I entered this year at a complete loss as to what I wanted to do. And I now realize that it’s because, as I get pulled into a world of sheer comfort, easy jobs, and an incredible city, I’ve fallen into a comfort zone. We all know how that goes. Things are cozy, you’re snuggled up under a warm blanket with a cup of hot chocolate and a book you just can’t put down. Who wants to leave that?! Why would you leave that behind to step onto the cold streets with wind, rain, etc.?! Thing is…night after night after night of that coziness, and eventually it becomes a bit…hate to say it, boring.
The time of youth is a time of challenge. It’s a time for growth. It’s a time to push beyond your limits so that you can expand what that means. It’s a time to take yourself out of your comfort zone, to gain new skills, to meet and learn from more and more people, to continue to explore the wonders that this world has to offer us, to fill in those pages not with endless scenes of couch snuggling, hot chocolate loving comfort, but with adventures and quests, knowledge and growth.
So I’ve once again (and I cannot believe how long it’s been since I’ve asked myself this question) asked myself, “What kind of educator do I want to be?”
It took me a while to answer this question, whereas a year ago, it was on the tip of my tongue, always on my mind, always within my vision. And as it comes floating back to me through the haze, I relish the words that fall off my tongue, I revel in the images that fill my mind. I see myself teaching, as a full-time, lead teacher in elementary school classrooms in different countries of the world. I see myself gaining new skills and knowledge that will culminate into my contributing something beyond valuable to the field of education , that is now, more than ever, so desperately in need of change through passionate and dedicated educators. I see myself earning my PhD, writing books, both fiction and non, as I continue to travel the world. I see myself being considered an expert in the field of elementary education, embarking on research and studies that have yet to be explored, breaking beyond the boundaries that society imposes on us, educating educators, being requested by struggling schools around the world, connecting to students and teachers alike.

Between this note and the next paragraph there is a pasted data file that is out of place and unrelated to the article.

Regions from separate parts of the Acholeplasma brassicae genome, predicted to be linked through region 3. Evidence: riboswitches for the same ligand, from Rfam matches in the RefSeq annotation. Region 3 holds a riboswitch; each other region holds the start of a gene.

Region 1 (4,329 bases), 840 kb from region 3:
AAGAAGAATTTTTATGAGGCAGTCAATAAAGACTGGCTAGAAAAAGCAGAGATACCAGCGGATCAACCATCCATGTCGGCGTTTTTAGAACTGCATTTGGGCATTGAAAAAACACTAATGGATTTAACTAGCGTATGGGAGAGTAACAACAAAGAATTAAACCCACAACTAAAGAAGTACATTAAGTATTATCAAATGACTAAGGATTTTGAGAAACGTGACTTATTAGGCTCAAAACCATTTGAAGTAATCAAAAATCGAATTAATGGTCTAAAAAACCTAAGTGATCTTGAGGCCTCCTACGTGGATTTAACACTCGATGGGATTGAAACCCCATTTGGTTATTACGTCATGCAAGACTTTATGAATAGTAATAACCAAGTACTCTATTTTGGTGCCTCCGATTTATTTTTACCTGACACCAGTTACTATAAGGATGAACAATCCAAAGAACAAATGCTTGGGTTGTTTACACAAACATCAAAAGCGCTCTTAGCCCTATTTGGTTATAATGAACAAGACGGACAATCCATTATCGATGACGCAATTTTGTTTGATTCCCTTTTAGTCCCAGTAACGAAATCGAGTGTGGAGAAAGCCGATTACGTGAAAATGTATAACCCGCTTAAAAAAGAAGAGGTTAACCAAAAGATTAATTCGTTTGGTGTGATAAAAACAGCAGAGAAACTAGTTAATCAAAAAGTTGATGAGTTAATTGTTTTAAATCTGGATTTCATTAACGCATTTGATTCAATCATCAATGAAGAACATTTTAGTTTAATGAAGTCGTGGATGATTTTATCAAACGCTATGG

This is what drives me. My vision. I lost sight of it as I got pulled into a world where everything is easy. I’d like to now, yet again, redefine my definition of balance. Just one month ago that definition meant working enough but not too much, having time to pursue hobbies and simply enjoy life and maintain a healthy social life. The latter half of the definition stays the same, but the part about work I want to change to: working in a field in which you feel satisfied at the end of the day, having contributed something and learned something new.
Now, finally, I can begin to seriously answer that question of what my next step is. While I don’t know what country I will end up in, I know that now I am ready to fully delve into my field, and that is going to be my guiding force as I explore my options and opportunities.
“People do not grow when their environment is too comfortable, when they are not challenged. It is in the midst of suffering and hardship that strength of character is formed.” ~Daisaku Ikeda